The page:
Left unsaid is how the Democrats would allay the concerns of moderates like Sen. Joe Manchin (D-W.Va.) who’ve chafed at the overall price tag of the $3.5 trillion package, and the contents of climate change provisions specifically, in Manchin’s case. Nonetheless, Schumer’s comments amount to significant leadership buy-in as green activists and Democrats push corporate America to back their climate efforts in the reconciliation package.
Manchin on Sunday appeared cool to a centerpiece of Democratic plans to address climate change, a national clean electricity proram that would pay utilities for steadily expanding their portfolio of clean electricity while penalizing those that fail to do so.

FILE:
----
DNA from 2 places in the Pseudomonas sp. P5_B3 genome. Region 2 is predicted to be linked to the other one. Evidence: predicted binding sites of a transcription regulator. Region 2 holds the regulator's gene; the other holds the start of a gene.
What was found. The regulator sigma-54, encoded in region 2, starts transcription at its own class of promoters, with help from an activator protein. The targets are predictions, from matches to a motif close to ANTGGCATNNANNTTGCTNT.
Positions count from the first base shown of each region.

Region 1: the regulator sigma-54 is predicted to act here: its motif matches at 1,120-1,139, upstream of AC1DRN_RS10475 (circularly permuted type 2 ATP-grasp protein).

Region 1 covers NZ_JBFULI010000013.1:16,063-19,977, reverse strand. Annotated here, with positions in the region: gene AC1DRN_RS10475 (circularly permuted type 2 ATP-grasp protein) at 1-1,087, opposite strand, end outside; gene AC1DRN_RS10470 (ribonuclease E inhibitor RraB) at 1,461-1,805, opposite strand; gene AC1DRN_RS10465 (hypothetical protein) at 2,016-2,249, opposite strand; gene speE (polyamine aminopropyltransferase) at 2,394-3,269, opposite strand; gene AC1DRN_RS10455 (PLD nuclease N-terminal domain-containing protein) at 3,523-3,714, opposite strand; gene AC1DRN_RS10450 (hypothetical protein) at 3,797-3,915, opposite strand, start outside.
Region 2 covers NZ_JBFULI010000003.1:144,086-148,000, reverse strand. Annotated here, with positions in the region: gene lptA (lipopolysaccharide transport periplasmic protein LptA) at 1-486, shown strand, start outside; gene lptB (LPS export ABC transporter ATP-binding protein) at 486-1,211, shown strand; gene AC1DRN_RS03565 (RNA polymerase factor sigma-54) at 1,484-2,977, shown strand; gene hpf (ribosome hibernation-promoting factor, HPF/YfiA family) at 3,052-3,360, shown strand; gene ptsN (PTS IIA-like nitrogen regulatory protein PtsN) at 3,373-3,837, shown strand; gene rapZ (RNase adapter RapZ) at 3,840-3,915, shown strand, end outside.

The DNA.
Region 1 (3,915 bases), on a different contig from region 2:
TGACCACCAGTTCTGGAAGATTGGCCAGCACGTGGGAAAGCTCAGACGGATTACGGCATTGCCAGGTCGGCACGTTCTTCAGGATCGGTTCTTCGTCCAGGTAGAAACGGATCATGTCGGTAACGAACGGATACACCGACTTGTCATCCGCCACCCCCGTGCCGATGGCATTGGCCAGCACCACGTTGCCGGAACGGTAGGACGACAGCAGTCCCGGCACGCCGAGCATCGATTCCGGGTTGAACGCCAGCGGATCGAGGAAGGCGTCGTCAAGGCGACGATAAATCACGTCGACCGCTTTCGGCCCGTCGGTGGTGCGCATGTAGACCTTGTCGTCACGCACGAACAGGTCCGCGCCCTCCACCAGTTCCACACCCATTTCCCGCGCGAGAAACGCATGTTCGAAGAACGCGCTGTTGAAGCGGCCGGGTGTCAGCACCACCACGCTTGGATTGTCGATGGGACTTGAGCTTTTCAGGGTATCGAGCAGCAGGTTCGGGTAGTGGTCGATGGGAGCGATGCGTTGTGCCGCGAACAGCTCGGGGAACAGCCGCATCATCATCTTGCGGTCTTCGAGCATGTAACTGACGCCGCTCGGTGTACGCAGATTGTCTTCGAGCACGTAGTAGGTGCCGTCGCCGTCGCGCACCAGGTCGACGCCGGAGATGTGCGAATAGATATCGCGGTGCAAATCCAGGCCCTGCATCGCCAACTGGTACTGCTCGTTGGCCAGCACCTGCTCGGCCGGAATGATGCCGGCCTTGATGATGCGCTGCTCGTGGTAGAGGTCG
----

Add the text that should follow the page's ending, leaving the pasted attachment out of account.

“It makes no sense to me at all to take billions of dollars and pay utilities for what they’re going to do as the market transitions,” he said on CNN.
Schumer has previously argued to his Democratic colleagues that the electricity program, formally dubbed the Clean Electricity Payment Program, and a series of clean energy tax credits would be responsible for more than 40 percent of the total emissions reductions envisioned under the Democratic plan.